Sensory Workshop at Sobeys West (corporate office)
On Wednesday I got a chance to participate in a “sensory tasting workshop” put on by Sobeys!
@hedgehodge invited me (thank you!) originally to the Tuesday session but I couldn’t make Tuesday so I was lucky there was a second workshop on Wednesday!
I love food, I love trying new restaurants and cooking new dishes and I love blogging about it but I’ve always been terrible at describing WHY I like a dish. It’s often “good” or “bad” but not “the texture was crunchy and it smelled like cinnamon infused with vanilla” (lol).
That’s why I was especially interested in attending the workshop because it promised to show me what kind of “taster” I was and give tips on how to be a better taster so I can get the most out of my food!
John Hale, Sobeys’ sensory master.
The workshop was led by John Hale, Sobeys’ Director of Consumer Care and Sensory (or “sensory master” as I like to call him). John has been in the sensory biz for more than 25 years. He’s a very nice, funny guy, with a ton of information.
- DID YOU KNOW? Sensory taste testing was developed in the 1940s by the US Navy as a way to improve the quality of food and nutrition given to sailors.
We learned about the history of sensory science, what Sobeys does with their sensory taste panel, how we taste and the science behind senses.
- DID YOU KNOW? The primary tastes are sweet, sour, bitter and salty but there’s also taste unami and metallic.
Then we took our own sensory test.
Time for the sensory test…
- DID YOU KNOW? 65% of Canadians are average tasters, 30% are zero tasters and about 5% are “super” tasters?
The sensory test included sipping mysterious clear liquids, smelling aromas and determining what the smell belonged to and doing a colour test.
Aroma testing during sensory workshop
DID YOU KNOW? You get the most “taste” out of your nose? Only 15% of taste comes from your tongue, the rest is through your nose!
I knew I was going to do abysmally and I was right. At 84, I got the lowest score out of everyone in the room, just barely holding onto the bottom end of the average tasters spectrum. (If you get below 80 you’re considered a zero taster!) You need to get at least 111 to be asked to participate in an actual Sobeys sensory panel so I definitely didn’t make the cut. Anything over 140 makes you a super taster (we had two super tasters in our group).
- TIP: To become a better taster, don’t smoke, don’t have caffeine within an hour of your meal and most importantly avoid hot spices because spicy food destroys your taste buds!
Worth noting: myself and two other Asian people were in the bottom three for worst tasters. The explanation for this was because Asian people tend to eat a lot of spicy food and since hot spice/chiles destroys your tastebuds, we probably had less tastebuds than others in the room.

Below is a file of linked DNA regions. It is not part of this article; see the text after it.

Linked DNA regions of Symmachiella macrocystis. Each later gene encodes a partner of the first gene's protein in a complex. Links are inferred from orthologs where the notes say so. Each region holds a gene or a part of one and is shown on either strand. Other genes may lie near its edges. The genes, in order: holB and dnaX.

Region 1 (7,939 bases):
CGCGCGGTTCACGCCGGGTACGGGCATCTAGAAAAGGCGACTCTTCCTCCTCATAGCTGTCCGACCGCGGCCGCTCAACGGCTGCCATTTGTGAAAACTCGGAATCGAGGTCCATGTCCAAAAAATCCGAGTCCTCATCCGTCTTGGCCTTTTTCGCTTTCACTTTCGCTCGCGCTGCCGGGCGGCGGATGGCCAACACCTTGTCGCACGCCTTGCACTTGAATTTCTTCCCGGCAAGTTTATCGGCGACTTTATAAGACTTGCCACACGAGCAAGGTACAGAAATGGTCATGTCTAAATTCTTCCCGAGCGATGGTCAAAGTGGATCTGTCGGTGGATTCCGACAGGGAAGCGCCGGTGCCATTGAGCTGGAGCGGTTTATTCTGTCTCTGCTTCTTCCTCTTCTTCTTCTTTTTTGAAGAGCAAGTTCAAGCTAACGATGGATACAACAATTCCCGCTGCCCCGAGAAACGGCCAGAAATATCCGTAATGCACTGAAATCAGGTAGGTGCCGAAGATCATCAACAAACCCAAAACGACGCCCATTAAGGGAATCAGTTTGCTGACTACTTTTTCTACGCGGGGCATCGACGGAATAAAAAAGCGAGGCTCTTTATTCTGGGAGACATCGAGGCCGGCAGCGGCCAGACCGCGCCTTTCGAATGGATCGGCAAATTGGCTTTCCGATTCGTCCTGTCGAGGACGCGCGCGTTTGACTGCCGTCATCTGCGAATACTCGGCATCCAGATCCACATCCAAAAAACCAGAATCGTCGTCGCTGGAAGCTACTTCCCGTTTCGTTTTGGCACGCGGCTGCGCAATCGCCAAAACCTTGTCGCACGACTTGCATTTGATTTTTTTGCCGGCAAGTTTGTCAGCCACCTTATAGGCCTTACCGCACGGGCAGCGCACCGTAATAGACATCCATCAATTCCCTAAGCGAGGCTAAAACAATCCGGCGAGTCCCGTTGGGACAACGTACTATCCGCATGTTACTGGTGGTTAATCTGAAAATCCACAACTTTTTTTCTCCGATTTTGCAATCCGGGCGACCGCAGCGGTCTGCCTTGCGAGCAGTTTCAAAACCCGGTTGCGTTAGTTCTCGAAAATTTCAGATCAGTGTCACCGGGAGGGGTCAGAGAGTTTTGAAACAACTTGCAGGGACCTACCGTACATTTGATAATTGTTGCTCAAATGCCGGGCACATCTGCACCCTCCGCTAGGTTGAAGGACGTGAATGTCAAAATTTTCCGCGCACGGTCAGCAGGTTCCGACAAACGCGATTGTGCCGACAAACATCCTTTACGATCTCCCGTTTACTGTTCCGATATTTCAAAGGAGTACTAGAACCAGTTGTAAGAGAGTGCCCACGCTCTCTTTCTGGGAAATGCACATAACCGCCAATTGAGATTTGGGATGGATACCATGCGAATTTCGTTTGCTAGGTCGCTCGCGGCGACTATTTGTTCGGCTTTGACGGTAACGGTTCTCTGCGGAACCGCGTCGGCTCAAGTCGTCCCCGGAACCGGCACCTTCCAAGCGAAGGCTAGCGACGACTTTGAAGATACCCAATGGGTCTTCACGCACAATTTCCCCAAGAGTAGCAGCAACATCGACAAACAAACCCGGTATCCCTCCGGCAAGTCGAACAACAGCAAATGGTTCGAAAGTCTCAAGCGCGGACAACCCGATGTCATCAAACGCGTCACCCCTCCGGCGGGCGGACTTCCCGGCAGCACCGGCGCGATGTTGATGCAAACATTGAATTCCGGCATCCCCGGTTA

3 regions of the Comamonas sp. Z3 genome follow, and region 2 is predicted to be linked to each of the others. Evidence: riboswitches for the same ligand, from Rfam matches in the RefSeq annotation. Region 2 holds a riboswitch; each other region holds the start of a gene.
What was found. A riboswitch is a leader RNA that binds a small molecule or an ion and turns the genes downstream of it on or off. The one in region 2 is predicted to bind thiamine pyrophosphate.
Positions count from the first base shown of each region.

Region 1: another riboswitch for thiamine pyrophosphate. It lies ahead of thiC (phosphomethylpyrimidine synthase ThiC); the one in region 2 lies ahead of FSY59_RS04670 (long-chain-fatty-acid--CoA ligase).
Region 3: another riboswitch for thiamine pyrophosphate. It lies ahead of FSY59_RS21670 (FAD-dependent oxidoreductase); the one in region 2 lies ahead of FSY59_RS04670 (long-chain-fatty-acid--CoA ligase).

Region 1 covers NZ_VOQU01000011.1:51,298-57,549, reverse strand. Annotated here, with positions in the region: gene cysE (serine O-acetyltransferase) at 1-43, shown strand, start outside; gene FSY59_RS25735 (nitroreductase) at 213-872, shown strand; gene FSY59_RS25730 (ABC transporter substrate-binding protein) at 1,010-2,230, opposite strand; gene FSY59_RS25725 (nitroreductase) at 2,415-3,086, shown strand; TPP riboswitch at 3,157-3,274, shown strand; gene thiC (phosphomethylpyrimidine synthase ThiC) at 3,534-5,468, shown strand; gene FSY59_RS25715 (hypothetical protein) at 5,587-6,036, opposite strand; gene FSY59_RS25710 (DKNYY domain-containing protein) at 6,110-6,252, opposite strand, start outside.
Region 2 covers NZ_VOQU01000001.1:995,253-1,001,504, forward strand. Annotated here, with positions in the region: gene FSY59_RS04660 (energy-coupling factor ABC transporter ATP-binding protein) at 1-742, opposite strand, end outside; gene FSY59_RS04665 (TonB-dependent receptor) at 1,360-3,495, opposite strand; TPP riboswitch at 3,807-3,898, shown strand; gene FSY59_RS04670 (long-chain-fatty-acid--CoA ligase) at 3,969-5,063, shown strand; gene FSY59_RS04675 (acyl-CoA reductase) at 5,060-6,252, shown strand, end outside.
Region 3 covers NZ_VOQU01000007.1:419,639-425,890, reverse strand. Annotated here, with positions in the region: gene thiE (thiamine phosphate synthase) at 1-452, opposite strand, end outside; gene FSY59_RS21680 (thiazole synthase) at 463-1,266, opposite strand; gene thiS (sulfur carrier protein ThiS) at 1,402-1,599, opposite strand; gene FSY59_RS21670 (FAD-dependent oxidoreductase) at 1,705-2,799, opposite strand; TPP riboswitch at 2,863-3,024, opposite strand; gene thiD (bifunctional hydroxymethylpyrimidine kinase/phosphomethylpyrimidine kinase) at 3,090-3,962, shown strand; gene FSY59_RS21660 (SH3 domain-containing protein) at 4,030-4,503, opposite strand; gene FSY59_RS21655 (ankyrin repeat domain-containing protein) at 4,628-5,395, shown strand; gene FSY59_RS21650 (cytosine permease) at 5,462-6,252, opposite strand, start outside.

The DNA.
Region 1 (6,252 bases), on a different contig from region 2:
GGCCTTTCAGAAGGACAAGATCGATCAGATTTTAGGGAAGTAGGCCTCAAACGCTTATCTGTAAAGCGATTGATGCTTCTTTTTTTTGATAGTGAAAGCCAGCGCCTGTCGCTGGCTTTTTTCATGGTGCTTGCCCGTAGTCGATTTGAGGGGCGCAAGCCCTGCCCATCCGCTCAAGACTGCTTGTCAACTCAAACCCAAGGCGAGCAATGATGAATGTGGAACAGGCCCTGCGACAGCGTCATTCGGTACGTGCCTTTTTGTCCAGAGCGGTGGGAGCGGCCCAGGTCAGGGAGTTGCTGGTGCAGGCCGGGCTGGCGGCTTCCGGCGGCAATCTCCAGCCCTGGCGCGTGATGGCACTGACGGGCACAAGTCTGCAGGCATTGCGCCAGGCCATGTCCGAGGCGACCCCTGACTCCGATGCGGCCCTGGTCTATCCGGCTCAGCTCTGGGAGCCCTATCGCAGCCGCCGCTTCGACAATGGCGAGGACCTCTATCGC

- TIP: You get the most “taste” when you SLURP! Although the Queen would not approve of that.
Sobeys has been using sensory testing since 2008. John says about 3,000 products are tested each year by consumers who are on the Sobeys’ Sensory Taste Panel. There are 80 panelists across Canada. The oldest is 78 years old while the youngest is 24. Panelists participate in very controlled, very unbiased test sessions to determine of products are ready for store shelves.
DID YOU KNOW? Taste preferences vary depending on what region you live in, so some products sold in Alberta may not be sold in Quebec because Albertans/Quebecers (for example) have different preferences!
This is the first sensory test “tour” Sobeys has taken that include people who aren’t just employees of the company. On Tuesday a few foodies/media were invited to the workshop in Edmonton. They were in Winnipeg on Monday and today they are supposed to be in Calgary. That should wrap up their “public” tour for the rest of the year but they told me they might try and come back to Edmonton to do another workshop in the evening – so more “foodies” can attend!
What does this smell like?!
TIP: To be better at describing the food you eat, break it down into four categories: appearance, aroma, flavour and texture.
I was disappointed that my score was so low but happy to learn all that I did – including the breaking down descriptions into the four categories (appearance, aroma, flavour and texture). I will try to apply that technique to future restaurant reviews and hopefully it goes beyond just “good” or “bad”! ;)
It was a very interesting experience to take part in and I’m glad I got the chance to! If they do come back again I would love to give it another go and see if maybe my tastes have improved! (Although I don’t see myself giving up hot/spicy food anytime soon that my tastebuds probably won’t be coming back anytime soon…)
Click here to watch the CTV report on the sensory workshop!